However, INS’s initial position was that because of the way the statute was worded, you could have received all of the above benefits and still be “unlawfully present” in the U.S. “Entitlement Bar City!”
Then, cooler heads at INS prevailed, and the agency decided that the language of the statute when read correctly would allow the submission of an application for adjustment of status to “toll” (i.e., suspend) your unlawful presence for 120 days. Although this was an improvement, it was not much of one. It takes this long for your fingerprint chart to be processed, much longer to receive an interview for adjustment of status..
Finally, on June 17, 1997, INS took a great step toward reality and decided that as long as your application for adjustment of status is pending, your status is lawful. Read the June 17 memo at https://www.shusterman.com/entitlementbarsimmigration-insmemo61797.html
The immigration law provides that some, but not all, persons who obtain exchange visitor (“J-1” and “J-2”) status must return to their home countries for a minimum of two years after their stay in the U.S. expires. J visaholders range from medical residents and fellows (both of whom are subject by law to the two-year requirement) to researchers and au pairs and camp counselors.
The J-1 visa, the home residency requirement, and waivers of the two-year requirement are discussed in greater detail at https://www.shusterman.com/j1exchangevisitors.html
Some exchange visitors are subject to the home residency requirement because their countries placed their skills on the Exchange-Visitor Skills List, a mammoth publication compiled by the U.S. Information Agency (USIA).
Over the years, certain countries (and skills) have been added or deleted from the list. For example, one year, the People’s Republic of China was added to the list while Cambodia, Iran and Vietnam were deleted.
I had always planned to add the list to my web page when I had a month or so with nothing else to do. Now, thanks to the USIA’s General Counsel’s Office, I can cross this task off my “to do” list. The General Counsel’s office has comprehensively updated the Exchange-Visitor Skills List for the first time since 1984. What’s more, they have posted the entire list on the web. The list, which is largely confined to third world countries, can be viewed by accessing the page listed above and clicking where indicated. Alternatively, go to https://www.shusterman.com/departmentofstateusimmigration.html#5
Exchange-Visitor (J) Skills List
In addition, the USIA has installed a 24-hour “Customer Service ‘Status Check’ Phone Line”. Learn the status of your waiver application or advisory opinion by calling (202) 260-3038 (202) 260-3038 and entering your five-digit USIA number.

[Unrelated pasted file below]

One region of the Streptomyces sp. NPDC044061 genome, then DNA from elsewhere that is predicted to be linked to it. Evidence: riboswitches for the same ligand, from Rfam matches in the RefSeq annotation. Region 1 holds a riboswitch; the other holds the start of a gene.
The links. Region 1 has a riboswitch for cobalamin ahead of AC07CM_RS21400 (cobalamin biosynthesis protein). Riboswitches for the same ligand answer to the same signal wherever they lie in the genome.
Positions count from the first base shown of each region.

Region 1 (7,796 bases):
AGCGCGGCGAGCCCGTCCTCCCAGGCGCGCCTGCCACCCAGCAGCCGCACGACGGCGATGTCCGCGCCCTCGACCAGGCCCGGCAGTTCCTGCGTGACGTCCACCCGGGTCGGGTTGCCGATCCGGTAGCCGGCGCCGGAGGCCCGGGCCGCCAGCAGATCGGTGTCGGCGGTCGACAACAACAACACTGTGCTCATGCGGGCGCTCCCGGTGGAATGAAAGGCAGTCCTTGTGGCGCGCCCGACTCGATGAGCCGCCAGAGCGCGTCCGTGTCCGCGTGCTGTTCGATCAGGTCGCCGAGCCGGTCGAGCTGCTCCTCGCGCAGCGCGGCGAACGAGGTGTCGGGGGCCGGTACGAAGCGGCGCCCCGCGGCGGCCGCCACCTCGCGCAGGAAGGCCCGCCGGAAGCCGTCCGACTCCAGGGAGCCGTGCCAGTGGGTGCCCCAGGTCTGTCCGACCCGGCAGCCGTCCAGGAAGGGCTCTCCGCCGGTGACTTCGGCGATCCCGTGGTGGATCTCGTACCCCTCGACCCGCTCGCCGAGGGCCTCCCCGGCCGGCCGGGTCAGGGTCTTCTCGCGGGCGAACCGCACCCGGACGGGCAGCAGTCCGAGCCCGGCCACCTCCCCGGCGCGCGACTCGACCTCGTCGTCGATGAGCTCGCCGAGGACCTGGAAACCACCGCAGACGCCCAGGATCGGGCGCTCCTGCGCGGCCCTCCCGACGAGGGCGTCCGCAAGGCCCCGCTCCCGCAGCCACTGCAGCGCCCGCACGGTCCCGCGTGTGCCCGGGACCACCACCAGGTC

Although the volume of waiver applications has nearly doubled in the past five years, the USIA processing times have actually decreased. Waivers based on “no objection” letters are processed within 45 to 90 days, while persecution and exceptional hardship cases may take from 90 to 120 days to process, but are sometimes completed sooner.
Physicians take heart: Interest Government Agency (IGA) and Conrad 20 cases are currently processed by USIA in 30 to 60 days.
On June 6,1997, the highly-influential nine-member U.S. Commission on Immigration Reform which was created by the Immigration Act of 1990 issued a new interim report on U.S. refugee policy.
The report, entitled “U.S. Refugee Policy: Taking Leadership”, in addition to recommending the creation of a refugee coordinating office within the National Security Council and the establishment of a new system of priorities for refugee admissions, also advocates major changes to both the immigration and welfare laws enacted in 1996.
Briefly, the Commission calls for “immediate correction” regarding specific portions of the immigration law which “will harm bona fide asylum seekers and undermine the efficiency of the asylum system.” In particular, the Commission singled out for criticism the “expedited removal” system. For further information on this regressive section of the legislation, see https://www.shusterman.com/newsletterusimmigrationmay1997.html#9
(The Brave New World of Credible Fear/Expedited Removal)
The Commission also observed that “detaining asylum seekers who have met an initial threshold demonstrating their likelihood of obtaining asylum is not a good use of scarce detention resources.”
Regarding the welfare law, Shirley Hufstedler, the new Chair of the Commission (replacing Barbara Jordan who died in 1997) stated: “The Commission believes responsibility for elderly and disabled refugees rests firmly with the federal government. We should reassume this responsibility.”